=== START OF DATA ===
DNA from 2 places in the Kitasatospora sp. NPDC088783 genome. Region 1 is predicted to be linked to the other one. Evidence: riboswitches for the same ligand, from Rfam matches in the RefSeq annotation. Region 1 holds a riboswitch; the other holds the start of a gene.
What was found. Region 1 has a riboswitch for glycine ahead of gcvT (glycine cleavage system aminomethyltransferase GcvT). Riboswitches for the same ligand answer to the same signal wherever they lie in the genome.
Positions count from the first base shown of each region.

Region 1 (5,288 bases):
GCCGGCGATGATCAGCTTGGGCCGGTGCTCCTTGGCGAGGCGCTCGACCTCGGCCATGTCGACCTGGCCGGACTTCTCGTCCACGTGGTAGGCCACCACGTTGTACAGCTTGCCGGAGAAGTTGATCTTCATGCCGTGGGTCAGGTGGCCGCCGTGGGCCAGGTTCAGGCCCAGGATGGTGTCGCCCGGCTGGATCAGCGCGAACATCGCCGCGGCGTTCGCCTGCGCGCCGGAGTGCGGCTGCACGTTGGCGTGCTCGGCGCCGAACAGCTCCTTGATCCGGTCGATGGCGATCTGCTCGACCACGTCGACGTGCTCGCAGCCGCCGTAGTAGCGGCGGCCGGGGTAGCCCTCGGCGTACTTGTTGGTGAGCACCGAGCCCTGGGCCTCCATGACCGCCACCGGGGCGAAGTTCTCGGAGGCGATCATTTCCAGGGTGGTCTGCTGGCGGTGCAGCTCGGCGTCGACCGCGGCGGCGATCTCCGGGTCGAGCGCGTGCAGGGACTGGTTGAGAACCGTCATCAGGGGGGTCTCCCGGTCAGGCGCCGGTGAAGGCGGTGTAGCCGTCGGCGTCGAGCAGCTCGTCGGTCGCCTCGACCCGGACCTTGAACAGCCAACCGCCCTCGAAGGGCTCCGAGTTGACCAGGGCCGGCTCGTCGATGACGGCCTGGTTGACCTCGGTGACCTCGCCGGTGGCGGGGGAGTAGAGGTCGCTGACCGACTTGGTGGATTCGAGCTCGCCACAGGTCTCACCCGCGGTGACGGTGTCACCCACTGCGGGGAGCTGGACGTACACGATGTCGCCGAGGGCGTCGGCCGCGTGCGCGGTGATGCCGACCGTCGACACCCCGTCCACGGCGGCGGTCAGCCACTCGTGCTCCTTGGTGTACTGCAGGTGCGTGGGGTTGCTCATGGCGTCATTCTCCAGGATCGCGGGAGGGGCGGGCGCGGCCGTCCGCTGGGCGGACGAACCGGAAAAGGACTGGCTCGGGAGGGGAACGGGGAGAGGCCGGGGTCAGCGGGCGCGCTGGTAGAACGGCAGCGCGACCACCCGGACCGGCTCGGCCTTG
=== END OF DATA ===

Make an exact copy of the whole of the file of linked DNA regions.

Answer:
DNA from 2 places in the Kitasatospora sp. NPDC088783 genome. Region 1 is predicted to be linked to the other one. Evidence: riboswitches for the same ligand, from Rfam matches in the RefSeq annotation. Region 1 holds a riboswitch; the other holds the start of a gene.
What was found. Region 1 has a riboswitch for glycine ahead of gcvT (glycine cleavage system aminomethyltransferase GcvT). Riboswitches for the same ligand answer to the same signal wherever they lie in the genome.
Positions count from the first base shown of each region.

Region 1 (5,288 bases):
GCCGGCGATGATCAGCTTGGGCCGGTGCTCCTTGGCGAGGCGCTCGACCTCGGCCATGTCGACCTGGCCGGACTTCTCGTCCACGTGGTAGGCCACCACGTTGTACAGCTTGCCGGAGAAGTTGATCTTCATGCCGTGGGTCAGGTGGCCGCCGTGGGCCAGGTTCAGGCCCAGGATGGTGTCGCCCGGCTGGATCAGCGCGAACATCGCCGCGGCGTTCGCCTGCGCGCCGGAGTGCGGCTGCACGTTGGCGTGCTCGGCGCCGAACAGCTCCTTGATCCGGTCGATGGCGATCTGCTCGACCACGTCGACGTGCTCGCAGCCGCCGTAGTAGCGGCGGCCGGGGTAGCCCTCGGCGTACTTGTTGGTGAGCACCGAGCCCTGGGCCTCCATGACCGCCACCGGGGCGAAGTTCTCGGAGGCGATCATTTCCAGGGTGGTCTGCTGGCGGTGCAGCTCGGCGTCGACCGCGGCGGCGATCTCCGGGTCGAGCGCGTGCAGGGACTGGTTGAGAACCGTCATCAGGGGGGTCTCCCGGTCAGGCGCCGGTGAAGGCGGTGTAGCCGTCGGCGTCGAGCAGCTCGTCGGTCGCCTCGACCCGGACCTTGAACAGCCAACCGCCCTCGAAGGGCTCCGAGTTGACCAGGGCCGGCTCGTCGATGACGGCCTGGTTGACCTCGGTGACCTCGCCGGTGGCGGGGGAGTAGAGGTCGCTGACCGACTTGGTGGATTCGAGCTCGCCACAGGTCTCACCCGCGGTGACGGTGTCACCCACTGCGGGGAGCTGGACGTACACGATGTCGCCGAGGGCGTCGGCCGCGTGCGCGGTGATGCCGACCGTCGACACCCCGTCCACGGCGGCGGTCAGCCACTCGTGCTCCTTGGTGTACTGCAGGTGCGTGGGGTTGCTCATGGCGTCATTCTCCAGGATCGCGGGAGGGGCGGGCGCGGCCGTCCGCTGGGCGGACGAACCGGAAAAGGACTGGCTCGGGAGGGGAACGGGGAGAGGCCGGGGTCAGCGGGCGCGCTGGTAGAACGGCAGCGCGACCACCCGGACCGGCTCGGCCTTG